Heat pumps: The future of heating

Published on 10/17/2023 | by Waterline Admin

As featured in Waterline Autumn 2023

Heat pumps: The future of heating

By Dr. Michael de Podesta MBE FInstP

Before retirement, Michael was a measurement specialist at the National Physical Laboratory. Since retirement he has focused on the encouraging urgent action on climate change. He is a Fellow of the Institute of Physics and in 2009 received an MBE for Services to Science.

Despite the many benefits that humanity has obtained by burning fossil fuels, the impact of the concomitant emissions of carbon dioxide has created a grave climate crisis. Responding to the need to drastically reduce emissions of carbon dioxide presents a massive challenge to all sectors of society. But having failed to respond to our first warnings, we now need to respond rapidly. Fortunately, we have technologies available which will allow us to respond on the scale required.

In recent years, the energy landscape has been transformed, with renewable generation technologies now being the cheapest way to make electricity. Wind and solar generation, used alongside conventional nuclear generation, make it possible to produce electricity with zero proximate emissions of carbon dioxide. By electrifying as many processes as possible, we can ‘de-carbonise’ processes that previously used fossil fuels. Applying this ‘electrify everything’ principle to heating, heat pumps offer us the chance to electrify – and hence de-carbonise – our heating in both domestic and industrial settings. The energy savings available are so large that the widespread use of heat pumps is inevitable.

1. Fire and Hot Water
We still teach the Greek myth of Prometheus who stole fire from the Gods and suffered an agonising and eternal punishment as his reward. And from a cultural perspective, the persistence of this myth reflects the significance of fire in every human civilisation.

There are many reasons why control of fire is considered culturally significant, but with regard to the interests of Waterline’s readers, there are three reasons of especial significance. Historically, fire enabled us to heat our homes; to heat water for our homes; and to heat water for cooking and other processes. In the parlance of modern engineering, fire enabled space heating, and the production of both domestic hot water and process hot water.

In the modern world, fire (in boilers) is still widely used for these processes but is supplemented by electrical heating. However, since a significant fraction of electricity is still derived from burning things, there are still deep historical and technological links between fire and hot water.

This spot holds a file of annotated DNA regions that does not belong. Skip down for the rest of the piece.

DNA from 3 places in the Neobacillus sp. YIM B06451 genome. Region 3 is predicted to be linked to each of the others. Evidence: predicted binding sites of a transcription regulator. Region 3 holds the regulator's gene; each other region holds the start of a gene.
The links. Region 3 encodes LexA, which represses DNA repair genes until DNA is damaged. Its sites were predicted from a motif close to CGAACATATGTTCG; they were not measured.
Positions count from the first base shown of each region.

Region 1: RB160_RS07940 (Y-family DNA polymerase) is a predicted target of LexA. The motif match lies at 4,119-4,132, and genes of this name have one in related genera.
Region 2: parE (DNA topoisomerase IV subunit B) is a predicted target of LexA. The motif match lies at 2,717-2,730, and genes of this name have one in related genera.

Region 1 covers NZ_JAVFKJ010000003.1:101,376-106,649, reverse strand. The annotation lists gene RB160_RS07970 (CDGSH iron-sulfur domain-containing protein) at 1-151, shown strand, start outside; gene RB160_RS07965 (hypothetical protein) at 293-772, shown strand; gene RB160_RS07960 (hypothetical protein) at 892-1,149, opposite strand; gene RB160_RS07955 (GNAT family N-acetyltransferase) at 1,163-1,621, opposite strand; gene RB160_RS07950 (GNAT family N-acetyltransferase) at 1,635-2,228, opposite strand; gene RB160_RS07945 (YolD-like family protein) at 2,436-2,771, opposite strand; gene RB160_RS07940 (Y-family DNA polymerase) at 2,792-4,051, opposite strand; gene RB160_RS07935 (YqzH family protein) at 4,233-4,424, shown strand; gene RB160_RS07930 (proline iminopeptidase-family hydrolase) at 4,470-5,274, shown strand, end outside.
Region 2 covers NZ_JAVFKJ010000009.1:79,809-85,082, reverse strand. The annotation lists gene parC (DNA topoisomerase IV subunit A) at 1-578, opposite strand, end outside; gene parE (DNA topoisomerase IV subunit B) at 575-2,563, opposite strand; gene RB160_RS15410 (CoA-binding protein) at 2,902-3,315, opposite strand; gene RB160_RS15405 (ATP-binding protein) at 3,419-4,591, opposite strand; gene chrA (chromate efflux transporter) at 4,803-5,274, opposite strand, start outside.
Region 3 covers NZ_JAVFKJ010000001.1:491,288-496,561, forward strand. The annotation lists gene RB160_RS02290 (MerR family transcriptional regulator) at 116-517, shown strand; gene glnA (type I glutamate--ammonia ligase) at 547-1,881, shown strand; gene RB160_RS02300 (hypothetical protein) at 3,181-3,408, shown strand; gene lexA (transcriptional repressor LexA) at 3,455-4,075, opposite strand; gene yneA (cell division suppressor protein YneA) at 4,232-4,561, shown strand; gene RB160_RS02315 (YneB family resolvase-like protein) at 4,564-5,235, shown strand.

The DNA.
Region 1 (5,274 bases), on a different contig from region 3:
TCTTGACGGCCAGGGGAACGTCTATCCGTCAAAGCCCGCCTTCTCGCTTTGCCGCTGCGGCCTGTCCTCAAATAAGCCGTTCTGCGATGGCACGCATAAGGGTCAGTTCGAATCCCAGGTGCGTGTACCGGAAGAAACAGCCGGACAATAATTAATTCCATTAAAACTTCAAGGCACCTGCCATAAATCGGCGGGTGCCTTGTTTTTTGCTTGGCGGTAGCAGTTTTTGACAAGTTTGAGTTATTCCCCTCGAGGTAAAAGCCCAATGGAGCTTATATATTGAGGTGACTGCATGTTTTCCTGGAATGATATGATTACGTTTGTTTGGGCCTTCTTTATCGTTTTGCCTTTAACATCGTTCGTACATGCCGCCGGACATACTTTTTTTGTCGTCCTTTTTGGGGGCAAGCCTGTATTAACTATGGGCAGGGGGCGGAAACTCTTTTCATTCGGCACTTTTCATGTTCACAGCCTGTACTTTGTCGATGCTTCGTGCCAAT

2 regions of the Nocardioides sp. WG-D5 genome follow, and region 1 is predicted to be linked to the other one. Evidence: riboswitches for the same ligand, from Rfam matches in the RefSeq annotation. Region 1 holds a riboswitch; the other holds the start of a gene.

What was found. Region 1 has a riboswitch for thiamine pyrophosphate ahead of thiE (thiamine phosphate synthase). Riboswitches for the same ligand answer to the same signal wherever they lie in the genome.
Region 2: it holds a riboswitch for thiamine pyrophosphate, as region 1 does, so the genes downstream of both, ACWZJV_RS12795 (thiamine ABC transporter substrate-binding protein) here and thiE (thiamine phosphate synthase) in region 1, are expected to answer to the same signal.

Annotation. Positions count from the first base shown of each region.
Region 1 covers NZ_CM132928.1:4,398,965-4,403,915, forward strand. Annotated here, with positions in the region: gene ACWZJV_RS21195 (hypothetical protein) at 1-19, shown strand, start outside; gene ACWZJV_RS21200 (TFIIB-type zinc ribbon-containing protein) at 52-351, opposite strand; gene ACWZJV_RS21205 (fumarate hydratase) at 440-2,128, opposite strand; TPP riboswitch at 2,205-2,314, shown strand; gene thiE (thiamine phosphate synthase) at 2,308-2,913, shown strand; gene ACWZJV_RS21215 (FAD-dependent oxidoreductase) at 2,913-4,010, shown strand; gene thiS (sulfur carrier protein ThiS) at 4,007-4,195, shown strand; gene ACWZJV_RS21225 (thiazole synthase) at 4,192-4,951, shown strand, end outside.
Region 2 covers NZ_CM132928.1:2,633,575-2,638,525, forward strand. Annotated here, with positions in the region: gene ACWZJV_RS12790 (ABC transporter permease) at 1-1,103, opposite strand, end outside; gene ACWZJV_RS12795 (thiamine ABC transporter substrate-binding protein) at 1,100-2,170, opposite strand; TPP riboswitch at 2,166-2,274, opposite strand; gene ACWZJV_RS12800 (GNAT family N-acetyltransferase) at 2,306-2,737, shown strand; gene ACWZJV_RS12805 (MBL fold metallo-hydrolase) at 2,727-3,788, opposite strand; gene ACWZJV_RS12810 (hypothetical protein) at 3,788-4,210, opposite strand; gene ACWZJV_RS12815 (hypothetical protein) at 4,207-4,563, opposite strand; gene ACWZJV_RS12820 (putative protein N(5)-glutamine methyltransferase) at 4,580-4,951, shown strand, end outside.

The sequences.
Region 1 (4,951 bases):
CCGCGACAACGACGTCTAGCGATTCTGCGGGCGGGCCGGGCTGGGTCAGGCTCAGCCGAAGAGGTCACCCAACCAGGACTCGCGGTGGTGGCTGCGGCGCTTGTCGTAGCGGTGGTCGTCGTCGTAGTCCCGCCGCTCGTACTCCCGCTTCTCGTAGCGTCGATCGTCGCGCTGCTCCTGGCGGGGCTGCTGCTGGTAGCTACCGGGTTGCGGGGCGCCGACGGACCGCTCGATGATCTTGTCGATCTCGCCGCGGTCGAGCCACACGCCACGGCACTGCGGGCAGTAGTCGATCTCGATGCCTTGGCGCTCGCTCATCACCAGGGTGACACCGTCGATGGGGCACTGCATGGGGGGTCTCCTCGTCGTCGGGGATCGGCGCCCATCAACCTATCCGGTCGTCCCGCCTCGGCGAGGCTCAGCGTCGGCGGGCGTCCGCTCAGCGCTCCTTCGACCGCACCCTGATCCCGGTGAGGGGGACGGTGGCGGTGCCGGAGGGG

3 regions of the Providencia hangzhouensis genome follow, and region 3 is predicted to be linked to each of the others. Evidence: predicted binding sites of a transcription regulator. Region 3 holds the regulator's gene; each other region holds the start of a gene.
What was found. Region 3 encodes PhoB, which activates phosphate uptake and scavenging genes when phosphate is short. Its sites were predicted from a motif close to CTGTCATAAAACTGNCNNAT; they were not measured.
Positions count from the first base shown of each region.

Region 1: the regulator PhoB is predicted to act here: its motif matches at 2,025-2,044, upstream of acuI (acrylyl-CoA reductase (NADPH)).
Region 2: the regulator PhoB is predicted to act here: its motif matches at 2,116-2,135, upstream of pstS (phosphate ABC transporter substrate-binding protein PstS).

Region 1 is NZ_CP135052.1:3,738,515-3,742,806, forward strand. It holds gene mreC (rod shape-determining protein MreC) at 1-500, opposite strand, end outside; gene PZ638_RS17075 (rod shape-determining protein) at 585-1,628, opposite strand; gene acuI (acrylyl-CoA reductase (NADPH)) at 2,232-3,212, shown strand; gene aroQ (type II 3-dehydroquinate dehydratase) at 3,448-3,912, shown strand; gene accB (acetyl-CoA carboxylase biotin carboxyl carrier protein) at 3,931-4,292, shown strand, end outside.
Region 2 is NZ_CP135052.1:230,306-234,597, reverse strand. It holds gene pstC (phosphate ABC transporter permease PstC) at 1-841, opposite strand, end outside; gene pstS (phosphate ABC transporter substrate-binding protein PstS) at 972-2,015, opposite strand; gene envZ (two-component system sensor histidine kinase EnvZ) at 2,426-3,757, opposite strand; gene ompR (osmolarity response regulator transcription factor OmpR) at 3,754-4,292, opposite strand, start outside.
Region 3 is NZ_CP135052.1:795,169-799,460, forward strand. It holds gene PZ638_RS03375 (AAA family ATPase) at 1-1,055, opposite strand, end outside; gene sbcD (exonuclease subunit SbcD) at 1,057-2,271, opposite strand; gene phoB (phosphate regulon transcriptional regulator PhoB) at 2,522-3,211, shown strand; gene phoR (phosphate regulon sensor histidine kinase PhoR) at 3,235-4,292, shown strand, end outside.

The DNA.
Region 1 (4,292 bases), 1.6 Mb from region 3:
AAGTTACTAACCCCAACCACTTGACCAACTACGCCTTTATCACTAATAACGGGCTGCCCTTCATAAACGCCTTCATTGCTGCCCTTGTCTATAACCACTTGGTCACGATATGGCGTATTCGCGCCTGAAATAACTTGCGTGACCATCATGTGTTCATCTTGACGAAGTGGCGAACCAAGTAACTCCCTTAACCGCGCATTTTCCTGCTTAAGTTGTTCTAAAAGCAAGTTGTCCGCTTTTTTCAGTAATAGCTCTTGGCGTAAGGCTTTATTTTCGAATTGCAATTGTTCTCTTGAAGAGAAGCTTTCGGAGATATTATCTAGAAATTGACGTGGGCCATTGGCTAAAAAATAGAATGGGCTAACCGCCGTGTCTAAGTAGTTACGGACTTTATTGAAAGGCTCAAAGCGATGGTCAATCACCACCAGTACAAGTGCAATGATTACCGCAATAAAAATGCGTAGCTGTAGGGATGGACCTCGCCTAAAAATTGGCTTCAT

But in recent years, the seeds of renewable energy technologies have grown into a nascent energy transformation. This represents a technological revolution of comparable significance to the first industrial revolution. In this transformation new technologies will replace old technologies not because they are ‘greener’, or represent a ‘more moral choice’, but rather because they are simply cheaper. Electricity generated using solar photovoltaic panels and wind turbines is the cheapest electricity that there has ever been. And eventually, both industrial and domestic habits of consumption will inevitably adapt to exploit the new patterns of availability of this cheaper resource.

So, as I write in 2023, not only is it now possible to heat water electrically without burning any fuel at all, but these renewable technologies have also become the cheapest way to heat water. And accompanying progress in these renewable generation technologies, heat pumps offer a way to dramatically reduce the cost of heating water even further. Depending on the temperature through which water is to be heated, the cost could fall by a factor somewhere between 2 and 5. So even as immersion heaters offer 100% efficient conversion of electrical energy into thermal energy, heat pumps offer efficiencies between 200% and 500%.

In this article I will look at what heat pumps do and how they do it (Section 3), and then look at some details of their design (Section 4). I will then (Section 5) describe a typical domestic installation of a heat pump and its role in space heating and the preparation of domestic hot water. I will then (Section 6) discuss the costs of a domestic heat pump installation. Finally (Section 7), I will briefly outline applications of heat pumps for process heating in different industrial sectors.

But before embarking on this journey, I hope you will please allow me to explain briefly why this matters as much as it does. In every audience I have addressed over recent years I have found that there are people who feel – despite the indisputable facts of the warming globe – that our climate crisis is a hoax of some sort and that – to quote our former Prime Minister – renewable technologies are just ‘green crap’. This section is addressed to those people reading this who choose to disbelieve the overwhelming evidence of the harmful effects of carbon dioxide emissions and who apply to themselves the label: ‘climate sceptic’.


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